What Took You So Long

Having a glimpse into the lives of others can often inspire change. Finding other lives to be inspired or changed by, in an age of communication, shouldn’t be hard. There is a group of adventurers who produce films, their ambition to capture and reveal the lives of others is simultaneously crafting their lives in a phenomenal way. Film recordings about little known communities, about lives affected and within NGOs, provide a perspective that no major film company could ever lay a claim to.

What took you so long are an independent group of non-conformist film-makers with an agenda. Their agenda takes them around Africa and between African NGOs into the heart of the local society. Led into cultural environments that would be otherwise inaccessible to a larger film company. This is where they make films. They are young, intelligent, inspiring, and they are challenging the norms, not just of the film industry but of a largely xenophobic Western society. What took you so long works to raise awareness about lifestyles and the conditions the people they meet are facing. And they are doing this is a direct and honest way, without the romance of commercial cinema techniques.

In order to integrate and capture such footage the team must learn to be a part of the society, they travel through each country using public transport where ever it is possible to do so. Engaging on a one to one level with indigenous people. In a recent TEDx presentation, group representative Sebastian Lindstrom poses the guerilla style of filming as a threat to the conservative and traditional methodologies typically used by filming companies. Everything is in opposition, from the way that the crew travels, to the equipment used, to the way the locals are approached, treated and respected.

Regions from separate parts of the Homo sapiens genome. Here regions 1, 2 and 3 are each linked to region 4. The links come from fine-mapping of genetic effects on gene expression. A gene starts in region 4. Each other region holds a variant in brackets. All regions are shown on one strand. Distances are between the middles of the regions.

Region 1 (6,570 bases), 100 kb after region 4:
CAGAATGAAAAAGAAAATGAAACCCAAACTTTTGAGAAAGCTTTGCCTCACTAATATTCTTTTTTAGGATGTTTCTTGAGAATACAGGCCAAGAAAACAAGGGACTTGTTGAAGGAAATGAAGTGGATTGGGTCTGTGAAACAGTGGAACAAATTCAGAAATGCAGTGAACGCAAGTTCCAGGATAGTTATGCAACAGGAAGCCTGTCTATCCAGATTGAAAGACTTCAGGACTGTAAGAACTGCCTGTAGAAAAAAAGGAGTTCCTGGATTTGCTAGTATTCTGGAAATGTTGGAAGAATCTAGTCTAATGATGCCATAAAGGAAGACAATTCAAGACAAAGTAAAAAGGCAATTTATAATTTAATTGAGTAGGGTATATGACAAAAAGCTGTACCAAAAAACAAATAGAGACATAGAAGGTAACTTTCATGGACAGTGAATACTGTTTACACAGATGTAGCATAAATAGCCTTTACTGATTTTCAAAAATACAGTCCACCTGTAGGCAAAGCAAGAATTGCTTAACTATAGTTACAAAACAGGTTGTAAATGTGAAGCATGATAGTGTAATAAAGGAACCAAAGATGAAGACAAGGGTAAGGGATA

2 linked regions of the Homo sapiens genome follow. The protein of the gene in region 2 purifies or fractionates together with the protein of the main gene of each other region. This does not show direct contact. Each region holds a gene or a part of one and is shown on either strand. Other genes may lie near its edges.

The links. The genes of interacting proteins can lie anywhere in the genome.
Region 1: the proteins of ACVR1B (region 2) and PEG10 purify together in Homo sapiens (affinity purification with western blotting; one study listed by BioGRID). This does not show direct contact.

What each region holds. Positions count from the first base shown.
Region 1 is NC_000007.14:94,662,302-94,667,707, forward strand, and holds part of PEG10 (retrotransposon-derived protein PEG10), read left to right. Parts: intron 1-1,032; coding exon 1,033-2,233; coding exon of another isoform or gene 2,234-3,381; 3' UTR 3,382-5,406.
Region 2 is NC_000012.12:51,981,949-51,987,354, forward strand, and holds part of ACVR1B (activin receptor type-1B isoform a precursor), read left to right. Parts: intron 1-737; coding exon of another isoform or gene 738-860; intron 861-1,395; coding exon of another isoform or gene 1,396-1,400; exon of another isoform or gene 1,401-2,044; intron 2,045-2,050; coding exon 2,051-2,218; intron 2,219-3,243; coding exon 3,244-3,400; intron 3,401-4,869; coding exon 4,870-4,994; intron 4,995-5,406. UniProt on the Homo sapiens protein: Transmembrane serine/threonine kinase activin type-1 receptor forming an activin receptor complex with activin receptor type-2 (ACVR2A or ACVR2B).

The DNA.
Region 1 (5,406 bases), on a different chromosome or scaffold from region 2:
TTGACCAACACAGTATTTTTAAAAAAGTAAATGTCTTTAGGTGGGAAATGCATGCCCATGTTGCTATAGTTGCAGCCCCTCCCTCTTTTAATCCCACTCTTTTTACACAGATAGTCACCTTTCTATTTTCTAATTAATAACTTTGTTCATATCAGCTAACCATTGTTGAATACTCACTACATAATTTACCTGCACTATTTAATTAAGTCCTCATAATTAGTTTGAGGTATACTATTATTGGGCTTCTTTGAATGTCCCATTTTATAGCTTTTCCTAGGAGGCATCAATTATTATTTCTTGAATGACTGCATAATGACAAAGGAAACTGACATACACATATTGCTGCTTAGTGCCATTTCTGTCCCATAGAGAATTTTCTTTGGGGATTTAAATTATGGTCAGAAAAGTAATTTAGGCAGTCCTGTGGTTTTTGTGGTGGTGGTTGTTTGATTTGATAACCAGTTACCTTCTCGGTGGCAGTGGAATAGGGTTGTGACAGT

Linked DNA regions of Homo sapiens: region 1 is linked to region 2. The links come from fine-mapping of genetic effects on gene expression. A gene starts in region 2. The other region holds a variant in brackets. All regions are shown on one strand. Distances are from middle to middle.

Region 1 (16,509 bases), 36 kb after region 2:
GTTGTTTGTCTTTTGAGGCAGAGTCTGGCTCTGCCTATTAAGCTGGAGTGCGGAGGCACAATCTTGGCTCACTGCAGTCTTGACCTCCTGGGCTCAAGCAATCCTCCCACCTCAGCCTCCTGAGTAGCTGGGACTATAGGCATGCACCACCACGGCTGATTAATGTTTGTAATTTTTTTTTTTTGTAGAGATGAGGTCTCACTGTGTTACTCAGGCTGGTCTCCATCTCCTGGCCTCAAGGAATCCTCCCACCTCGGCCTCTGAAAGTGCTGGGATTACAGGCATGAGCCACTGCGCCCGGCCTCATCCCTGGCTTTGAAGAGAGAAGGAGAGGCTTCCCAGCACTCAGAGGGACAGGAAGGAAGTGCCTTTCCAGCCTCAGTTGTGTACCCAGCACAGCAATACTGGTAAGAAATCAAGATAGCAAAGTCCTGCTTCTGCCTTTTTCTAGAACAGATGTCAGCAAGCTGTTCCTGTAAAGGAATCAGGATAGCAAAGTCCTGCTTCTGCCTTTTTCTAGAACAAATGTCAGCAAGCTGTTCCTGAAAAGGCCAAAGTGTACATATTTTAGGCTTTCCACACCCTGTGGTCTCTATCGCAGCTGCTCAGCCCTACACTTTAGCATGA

Approaching travel  from such a perspective as this is refreshing and the principles that underly their project and their methods can be applied in many ways in everyday life. The organisation puts money to one side to undertake their project and a great deal of respect is given for the culture and the people whom they meet and work with. All xenophobia is set aside. At a time when many people are still reserving fears for their travels abroad, this open-minded group is dually inspiring for both the work and the attitudes that they exhibit.


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